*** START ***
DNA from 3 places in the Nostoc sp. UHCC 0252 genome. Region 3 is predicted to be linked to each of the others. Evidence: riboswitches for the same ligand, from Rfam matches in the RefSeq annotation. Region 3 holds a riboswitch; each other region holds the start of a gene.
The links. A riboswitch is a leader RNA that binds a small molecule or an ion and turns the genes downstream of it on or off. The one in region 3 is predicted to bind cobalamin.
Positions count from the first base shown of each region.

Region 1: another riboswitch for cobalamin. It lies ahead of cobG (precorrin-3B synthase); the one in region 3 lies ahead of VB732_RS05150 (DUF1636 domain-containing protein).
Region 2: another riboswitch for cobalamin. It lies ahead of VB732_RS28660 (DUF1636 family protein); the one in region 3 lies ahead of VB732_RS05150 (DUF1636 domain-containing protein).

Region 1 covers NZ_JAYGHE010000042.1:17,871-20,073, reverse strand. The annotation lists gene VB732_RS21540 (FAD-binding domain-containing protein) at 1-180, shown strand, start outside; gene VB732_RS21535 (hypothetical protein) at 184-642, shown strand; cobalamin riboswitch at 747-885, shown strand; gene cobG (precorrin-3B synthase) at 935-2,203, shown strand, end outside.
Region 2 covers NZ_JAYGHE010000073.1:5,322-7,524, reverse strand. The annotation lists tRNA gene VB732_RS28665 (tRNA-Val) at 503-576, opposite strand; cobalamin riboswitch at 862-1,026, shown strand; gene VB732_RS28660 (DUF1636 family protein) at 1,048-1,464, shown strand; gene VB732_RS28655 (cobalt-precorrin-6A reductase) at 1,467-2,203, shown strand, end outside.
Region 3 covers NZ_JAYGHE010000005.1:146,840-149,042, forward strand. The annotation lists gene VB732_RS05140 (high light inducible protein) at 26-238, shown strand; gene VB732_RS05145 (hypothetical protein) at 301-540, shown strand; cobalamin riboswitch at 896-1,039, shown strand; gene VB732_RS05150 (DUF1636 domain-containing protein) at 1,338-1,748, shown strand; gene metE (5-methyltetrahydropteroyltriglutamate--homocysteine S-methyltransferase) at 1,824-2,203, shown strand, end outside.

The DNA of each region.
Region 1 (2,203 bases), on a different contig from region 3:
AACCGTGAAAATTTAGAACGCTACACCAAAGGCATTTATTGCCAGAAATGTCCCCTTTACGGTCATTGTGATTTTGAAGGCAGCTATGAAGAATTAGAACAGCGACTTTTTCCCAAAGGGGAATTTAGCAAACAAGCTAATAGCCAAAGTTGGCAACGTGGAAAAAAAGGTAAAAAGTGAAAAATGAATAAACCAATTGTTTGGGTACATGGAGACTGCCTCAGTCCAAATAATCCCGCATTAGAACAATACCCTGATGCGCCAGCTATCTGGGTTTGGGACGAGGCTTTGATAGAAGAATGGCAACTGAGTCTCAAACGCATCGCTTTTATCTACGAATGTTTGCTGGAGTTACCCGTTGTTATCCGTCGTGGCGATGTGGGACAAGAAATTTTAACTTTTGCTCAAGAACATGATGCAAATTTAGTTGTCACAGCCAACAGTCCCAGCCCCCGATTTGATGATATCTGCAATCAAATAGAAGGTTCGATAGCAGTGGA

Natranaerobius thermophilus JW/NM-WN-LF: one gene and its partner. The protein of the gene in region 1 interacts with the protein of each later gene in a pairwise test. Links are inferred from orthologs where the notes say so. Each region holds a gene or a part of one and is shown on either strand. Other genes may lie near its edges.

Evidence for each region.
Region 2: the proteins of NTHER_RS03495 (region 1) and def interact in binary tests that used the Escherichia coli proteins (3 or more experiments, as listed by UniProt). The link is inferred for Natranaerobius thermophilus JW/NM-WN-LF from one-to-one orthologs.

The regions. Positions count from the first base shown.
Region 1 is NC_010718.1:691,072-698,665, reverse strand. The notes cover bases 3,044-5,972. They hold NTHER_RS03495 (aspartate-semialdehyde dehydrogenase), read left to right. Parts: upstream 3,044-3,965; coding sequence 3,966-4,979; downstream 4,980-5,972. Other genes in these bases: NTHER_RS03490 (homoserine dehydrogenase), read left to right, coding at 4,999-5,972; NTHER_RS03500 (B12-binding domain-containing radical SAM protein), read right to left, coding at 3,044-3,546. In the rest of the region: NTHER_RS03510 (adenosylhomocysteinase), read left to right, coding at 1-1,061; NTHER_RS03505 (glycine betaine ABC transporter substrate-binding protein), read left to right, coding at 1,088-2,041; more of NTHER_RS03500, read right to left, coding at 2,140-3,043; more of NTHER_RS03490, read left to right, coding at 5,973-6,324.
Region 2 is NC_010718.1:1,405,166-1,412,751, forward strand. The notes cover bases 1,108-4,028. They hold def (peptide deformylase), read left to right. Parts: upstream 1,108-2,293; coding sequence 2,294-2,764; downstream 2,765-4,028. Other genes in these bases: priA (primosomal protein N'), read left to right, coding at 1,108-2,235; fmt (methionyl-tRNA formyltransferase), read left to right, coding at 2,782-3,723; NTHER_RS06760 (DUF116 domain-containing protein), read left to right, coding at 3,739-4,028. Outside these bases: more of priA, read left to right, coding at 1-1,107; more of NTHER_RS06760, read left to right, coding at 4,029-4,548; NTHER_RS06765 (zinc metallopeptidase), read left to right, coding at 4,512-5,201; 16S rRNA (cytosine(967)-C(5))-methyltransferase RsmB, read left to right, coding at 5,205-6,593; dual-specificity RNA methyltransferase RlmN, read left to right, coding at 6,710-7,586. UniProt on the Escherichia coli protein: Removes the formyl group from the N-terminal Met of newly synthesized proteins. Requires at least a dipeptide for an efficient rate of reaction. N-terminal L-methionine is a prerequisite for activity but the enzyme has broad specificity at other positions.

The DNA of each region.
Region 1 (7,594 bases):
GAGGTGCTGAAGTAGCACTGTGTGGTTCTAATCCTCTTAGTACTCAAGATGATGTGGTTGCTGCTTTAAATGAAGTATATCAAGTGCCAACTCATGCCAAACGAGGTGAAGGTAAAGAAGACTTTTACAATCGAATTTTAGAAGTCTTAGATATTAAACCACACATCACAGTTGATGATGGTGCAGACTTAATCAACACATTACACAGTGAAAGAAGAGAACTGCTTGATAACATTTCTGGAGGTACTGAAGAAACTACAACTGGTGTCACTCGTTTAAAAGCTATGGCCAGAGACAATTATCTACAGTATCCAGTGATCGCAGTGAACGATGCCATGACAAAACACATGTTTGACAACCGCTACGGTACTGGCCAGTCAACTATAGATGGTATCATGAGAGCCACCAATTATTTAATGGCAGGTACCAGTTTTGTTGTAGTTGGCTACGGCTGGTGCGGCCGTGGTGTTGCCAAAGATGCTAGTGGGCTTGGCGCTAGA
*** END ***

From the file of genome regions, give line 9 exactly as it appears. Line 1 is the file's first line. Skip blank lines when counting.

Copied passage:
The DNA of each region.